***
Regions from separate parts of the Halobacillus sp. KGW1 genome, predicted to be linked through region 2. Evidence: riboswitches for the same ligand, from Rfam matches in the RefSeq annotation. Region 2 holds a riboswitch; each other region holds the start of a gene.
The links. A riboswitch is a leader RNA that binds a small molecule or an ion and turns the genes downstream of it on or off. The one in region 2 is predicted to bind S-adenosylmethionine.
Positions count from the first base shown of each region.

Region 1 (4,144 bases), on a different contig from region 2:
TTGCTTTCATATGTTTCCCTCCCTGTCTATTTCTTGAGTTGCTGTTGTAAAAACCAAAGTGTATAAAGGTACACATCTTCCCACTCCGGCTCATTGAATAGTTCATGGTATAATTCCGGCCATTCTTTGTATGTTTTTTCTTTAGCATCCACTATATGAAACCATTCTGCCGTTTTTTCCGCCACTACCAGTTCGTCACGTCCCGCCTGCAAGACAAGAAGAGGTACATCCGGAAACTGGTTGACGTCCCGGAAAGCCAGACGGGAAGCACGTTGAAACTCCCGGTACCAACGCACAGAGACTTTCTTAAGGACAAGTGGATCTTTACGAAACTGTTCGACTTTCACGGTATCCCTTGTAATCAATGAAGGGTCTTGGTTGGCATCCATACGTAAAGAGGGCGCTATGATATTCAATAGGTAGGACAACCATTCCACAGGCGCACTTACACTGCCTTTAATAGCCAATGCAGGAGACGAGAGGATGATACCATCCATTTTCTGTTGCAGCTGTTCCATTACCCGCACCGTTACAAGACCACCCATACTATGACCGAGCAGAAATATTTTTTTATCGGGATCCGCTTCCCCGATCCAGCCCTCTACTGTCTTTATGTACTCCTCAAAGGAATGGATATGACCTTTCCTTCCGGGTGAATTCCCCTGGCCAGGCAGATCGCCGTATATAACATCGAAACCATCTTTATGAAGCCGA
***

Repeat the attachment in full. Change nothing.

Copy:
Regions from separate parts of the Halobacillus sp. KGW1 genome, predicted to be linked through region 2. Evidence: riboswitches for the same ligand, from Rfam matches in the RefSeq annotation. Region 2 holds a riboswitch; each other region holds the start of a gene.
The links. A riboswitch is a leader RNA that binds a small molecule or an ion and turns the genes downstream of it on or off. The one in region 2 is predicted to bind S-adenosylmethionine.
Positions count from the first base shown of each region.

Region 1 (4,144 bases), on a different contig from region 2:
TTGCTTTCATATGTTTCCCTCCCTGTCTATTTCTTGAGTTGCTGTTGTAAAAACCAAAGTGTATAAAGGTACACATCTTCCCACTCCGGCTCATTGAATAGTTCATGGTATAATTCCGGCCATTCTTTGTATGTTTTTTCTTTAGCATCCACTATATGAAACCATTCTGCCGTTTTTTCCGCCACTACCAGTTCGTCACGTCCCGCCTGCAAGACAAGAAGAGGTACATCCGGAAACTGGTTGACGTCCCGGAAAGCCAGACGGGAAGCACGTTGAAACTCCCGGTACCAACGCACAGAGACTTTCTTAAGGACAAGTGGATCTTTACGAAACTGTTCGACTTTCACGGTATCCCTTGTAATCAATGAAGGGTCTTGGTTGGCATCCATACGTAAAGAGGGCGCTATGATATTCAATAGGTAGGACAACCATTCCACAGGCGCACTTACACTGCCTTTAATAGCCAATGCAGGAGACGAGAGGATGATACCATCCATTTTCTGTTGCAGCTGTTCCATTACCCGCACCGTTACAAGACCACCCATACTATGACCGAGCAGAAATATTTTTTTATCGGGATCCGCTTCCCCGATCCAGCCCTCTACTGTCTTTATGTACTCCTCAAAGGAATGGATATGACCTTTCCTTCCGGGTGAATTCCCCTGGCCAGGCAGATCGCCGTATATAACATCGAAACCATCTTTATGAAGCCGA